Campus briefs


No Record printed or email editions during winter vacation

The University Record will not publish a printed edition Feb. 26, due to the winter semester vacation. Also, no daily Record emails will be sent Feb. 26-March 1. Major items of interest to faculty and staff may be posted to the Record’s website over the break. The printed Record will resume March 4 with weekly publication through May 6. The Record email will resume March 4, with Monday-Friday distribution through May 17. Both versions of the Record will run on a reduced schedule during the late spring and summer.

Nearly 15% of Americans deny climate change is real, AI study finds

Using social media data and artificial intelligence in a comprehensive national assessment, a new University of Michigan study reveals that nearly 15% of Americans deny that climate change is real. Scientists have long warned that a warming climate will cause communities around the globe to face increasing risks due to unprecedented levels of flooding, wildfires, heat stress, sea-level rise and more. Though the science is sound — even showing that human-induced, climate-related natural disasters are growing in frequency and intensity sooner than originally anticipated — climate change is still not wholly accepted as true in the United States. The researchers used Twitter (now X) data from 2017-19 and artificial intelligence techniques to understand how social media has spread climate change denialism, analyzing the data to estimate climate change belief and denial rates. The study, published online Feb. 14 in the journal Scientific Reports, also identified key influencers, such as former President Donald Trump, and how they spread and cement misinformation about climate change by leveraging world and weather events. Read more about this study.

Survey shows burnout rate is high among Michigan nurses

Ninety-four percent of Michigan nurses report emotional exhaustion, with younger nurses significantly more likely to report burnout than colleagues over 45, according to a School of Nursing survey. “I’ve been studying nurse burnout for 20 years and these are among the highest numbers I’ve seen,” said principal investigator Christopher Friese, Elizabeth Tone Hosmer Professor of Nursing and professor of nursing in the School of Nursing, and professor of health management and policy in the School of Public Health. The study examined three outcomes among nurses: emotional exhaustion, a key component of burnout; thoughts of self-harm and overall wellness; and identified interventions. “Findings from this study are a call to action to generate evidence-based system-level interventions to promote nurses’ health, address emotional exhaustion and promote well-being of the nursing workforce,” said lead author Marita Titler, professor emerita of nursing. Read more about the survey.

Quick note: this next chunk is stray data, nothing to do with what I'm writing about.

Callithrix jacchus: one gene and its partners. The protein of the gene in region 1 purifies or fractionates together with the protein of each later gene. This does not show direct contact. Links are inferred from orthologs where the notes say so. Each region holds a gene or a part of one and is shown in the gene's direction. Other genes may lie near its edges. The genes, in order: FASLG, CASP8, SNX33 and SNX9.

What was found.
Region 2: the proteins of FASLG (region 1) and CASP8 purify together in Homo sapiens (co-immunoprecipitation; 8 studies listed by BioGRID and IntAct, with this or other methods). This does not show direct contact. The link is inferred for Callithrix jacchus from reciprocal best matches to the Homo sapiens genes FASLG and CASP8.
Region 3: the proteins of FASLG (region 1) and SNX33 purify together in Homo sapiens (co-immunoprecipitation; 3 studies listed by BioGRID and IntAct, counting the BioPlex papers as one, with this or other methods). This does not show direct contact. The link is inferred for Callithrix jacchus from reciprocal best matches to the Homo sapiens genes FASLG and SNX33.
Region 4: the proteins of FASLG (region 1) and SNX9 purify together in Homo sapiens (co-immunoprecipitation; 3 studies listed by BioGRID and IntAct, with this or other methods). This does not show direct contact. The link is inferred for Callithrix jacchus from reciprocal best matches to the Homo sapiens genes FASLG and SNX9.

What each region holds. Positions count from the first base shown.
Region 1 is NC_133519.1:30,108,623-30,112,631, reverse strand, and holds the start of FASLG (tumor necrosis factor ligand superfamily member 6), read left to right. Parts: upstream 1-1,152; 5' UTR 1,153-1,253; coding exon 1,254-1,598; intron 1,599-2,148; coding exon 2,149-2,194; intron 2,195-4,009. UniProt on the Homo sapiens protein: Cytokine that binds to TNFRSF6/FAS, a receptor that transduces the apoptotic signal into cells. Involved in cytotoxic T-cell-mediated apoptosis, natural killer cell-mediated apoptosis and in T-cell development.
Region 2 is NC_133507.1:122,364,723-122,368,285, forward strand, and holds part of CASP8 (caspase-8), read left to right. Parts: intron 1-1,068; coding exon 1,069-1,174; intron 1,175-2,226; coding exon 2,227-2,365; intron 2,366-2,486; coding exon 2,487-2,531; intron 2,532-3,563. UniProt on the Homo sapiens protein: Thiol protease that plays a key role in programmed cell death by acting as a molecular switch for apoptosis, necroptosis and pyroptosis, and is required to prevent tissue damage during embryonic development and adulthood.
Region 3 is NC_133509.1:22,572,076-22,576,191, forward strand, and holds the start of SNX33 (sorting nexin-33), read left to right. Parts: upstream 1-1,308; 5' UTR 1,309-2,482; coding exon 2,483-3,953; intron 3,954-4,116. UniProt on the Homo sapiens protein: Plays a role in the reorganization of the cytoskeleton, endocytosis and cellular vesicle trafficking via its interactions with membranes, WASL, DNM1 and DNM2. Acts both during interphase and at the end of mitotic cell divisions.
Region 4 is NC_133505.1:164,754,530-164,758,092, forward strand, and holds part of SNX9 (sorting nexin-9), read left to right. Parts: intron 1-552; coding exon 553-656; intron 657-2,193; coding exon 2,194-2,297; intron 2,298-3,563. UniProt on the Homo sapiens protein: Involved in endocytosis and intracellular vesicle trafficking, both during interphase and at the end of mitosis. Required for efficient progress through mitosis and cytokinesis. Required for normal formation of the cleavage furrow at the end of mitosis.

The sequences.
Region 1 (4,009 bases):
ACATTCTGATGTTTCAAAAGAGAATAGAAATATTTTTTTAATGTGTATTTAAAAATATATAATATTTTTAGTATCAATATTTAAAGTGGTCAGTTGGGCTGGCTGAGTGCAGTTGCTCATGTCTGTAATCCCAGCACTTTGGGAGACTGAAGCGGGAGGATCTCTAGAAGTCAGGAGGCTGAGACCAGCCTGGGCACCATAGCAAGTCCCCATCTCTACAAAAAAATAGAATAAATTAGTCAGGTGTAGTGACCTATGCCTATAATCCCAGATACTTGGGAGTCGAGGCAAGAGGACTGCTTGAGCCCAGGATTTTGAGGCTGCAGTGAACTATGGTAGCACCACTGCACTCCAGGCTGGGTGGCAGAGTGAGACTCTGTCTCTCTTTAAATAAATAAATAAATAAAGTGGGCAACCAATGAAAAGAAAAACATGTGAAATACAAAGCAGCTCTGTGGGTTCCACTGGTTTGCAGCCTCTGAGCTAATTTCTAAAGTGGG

Long COVID, other infections linked to chronic pain conditions

Many patients continue to struggle in the wake of the pandemic as they grapple with ongoing symptoms triggered by COVID-19 infection, a condition commonly known as long COVID. However, the onset of symptoms such as brain fog, fatigue, headache and other types of pain is not unique to COVID infection, according to a new U-M study. What’s more, these patients may be helped by capitalizing on the body of research around chronic overlapping pain conditions, such as fibromyalgia, migraine, low back pain and others. The work, led by Rachel Bergmans, research assistant professor of anesthesiology, and a team from Michigan Medicine’s Chronic Pain & Fatigue Research Center, sought to identify whether long COVID was distinct from other pain syndromes and whether chronic pain conditions increased the risk of features of long COVID. They discovered that having a COPC increased the risk for long COVID features in each group and had a similar effect size as sex or being hospitalized for COVID, known risk factors for long COVID. Interestingly, those with influenza were even more likely than those with COVID infection to have features of long COVID. Furthermore, long COVID features were found in a little over 24% of people with COPCs even in the absence of infection. Read more about the research.

AI tool for early sepsis detection may be cribbing doctors’ suspicions

Proprietary artificial intelligence software designed to be an early warning system for sepsis can’t differentiate high and low risk patients before they receive treatments, according to a new U-M study. The tool, named the Epic Sepsis Model, is part of Epic’s electronic medical record software, which serves 54% of patients in the United States and 2.5% of patients internationally, according to a statement from the company’s CEO reported by the Wisconsin State Journal. It automatically generates sepsis risk estimates in the records of hospitalized patients every 20 minutes, which clinicians hope can allow them to detect when a patient might get sepsis before things go bad. Sepsis is responsible for a third of all hospital deaths in the U.S., and early treatment is key to patient survival. The hope is that AI predictions could be instrumental in making that happen, but at present, they don’t seem to be getting more out of patient data than clinicians are. Read more about this study.

Compiled by James Iseler, The University Record


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